Prague - Car traffic exhaust fumes increasingly poison Czech air, says the latest Report on the Environment in the Czech Republic, submitted to the cabinet every year.
"The impact of traffic on air quality keeps increasing. What is alarming is the year-on-year growth in greenhouse gas emissions and dust particle volumes," says the document made available to Aktuálně.cz.
The report was written by the Czech Environmental Information Agency (CENIA) in cooperation with the Transport Research Centre and other institutions.
Environment Minister Martin Bursík submitted a draft study on the environment for 2007 to his cabinet colleagues for comments at the beginning of the European Mobility Week, which will peak with the In Town Without My Car day on 22 September.
The campaign, in which a record-high 87 Czech towns and cities are taking part, is designed to highlight the negative impact of car transport and to offer environmentally friendlier modes of transport.
Dust causes cancer
Tiny dust particles emerging from exhaust pipes and through tyre and brake friction can settle deep inside the respiratory apparatus.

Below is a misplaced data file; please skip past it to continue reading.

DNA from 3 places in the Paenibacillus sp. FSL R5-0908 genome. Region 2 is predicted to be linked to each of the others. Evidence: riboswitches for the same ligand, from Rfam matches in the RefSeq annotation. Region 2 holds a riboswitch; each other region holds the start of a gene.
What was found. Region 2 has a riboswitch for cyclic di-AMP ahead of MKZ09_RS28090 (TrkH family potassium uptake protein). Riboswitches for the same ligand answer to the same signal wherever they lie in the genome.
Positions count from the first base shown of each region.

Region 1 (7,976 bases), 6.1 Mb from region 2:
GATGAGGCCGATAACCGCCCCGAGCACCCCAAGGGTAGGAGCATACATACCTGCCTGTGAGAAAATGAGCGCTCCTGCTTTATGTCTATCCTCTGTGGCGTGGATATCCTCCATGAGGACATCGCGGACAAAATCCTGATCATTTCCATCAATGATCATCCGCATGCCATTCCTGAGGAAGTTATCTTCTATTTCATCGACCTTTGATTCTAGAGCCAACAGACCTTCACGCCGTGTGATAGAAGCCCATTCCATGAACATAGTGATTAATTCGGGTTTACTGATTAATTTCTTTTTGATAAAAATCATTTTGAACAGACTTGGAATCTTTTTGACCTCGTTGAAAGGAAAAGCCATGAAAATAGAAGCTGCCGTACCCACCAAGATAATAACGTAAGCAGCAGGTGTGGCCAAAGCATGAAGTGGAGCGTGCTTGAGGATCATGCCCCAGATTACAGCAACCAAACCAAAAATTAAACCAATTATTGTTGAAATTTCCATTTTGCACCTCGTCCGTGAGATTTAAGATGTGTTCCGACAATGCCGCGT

Besides various inflammations, they may also cause cancer as other harmful elements, including cancerous substances, get tied to the small particles.
The amount of dust from cars has been growing unprecedentedly in the past 15 years. "Solid pollutants have shown the sharpest growth since 1993," the study reads.
Greenhouse gas emissions growing
The Report on the Environment for 2007 also highlights the failure to curb greenhouse gas emissions due to an increasing volume of car and air transport in recent years.
"The decrease in greenhouse gas emissions has stopped, and their volume has been growing moderately since 2005. The unfavourable trend is due above all to growing emissions from transport," says the report.
In 1990, transport emissions made up 4% of the total amount of Czech greenhouse gas. The share has grown to about 13% by now.
"The year 2007 brought a growth in the volumes of individual car transport (by 2.7%) and air transport (by 2.4%), which contributed to a further increase in the environmental burden," the document says.
This means the air transport volume last year almost quadrupled against 1989.
Czechs have over 4m cars
The latest set of data shows the Czech car registry grew by 4.2% to 4.28 million cars in 2007.
Lorry numbers grew even faster - by 14%. Czech hauliers now have more than half a million lorries.
Good news is scarce. The environmental study says the freight road transport volume fell by 4.4% last year, while freight railway transport volumes added 3.3%.
Adapted and republished by Prague Daily Monitor.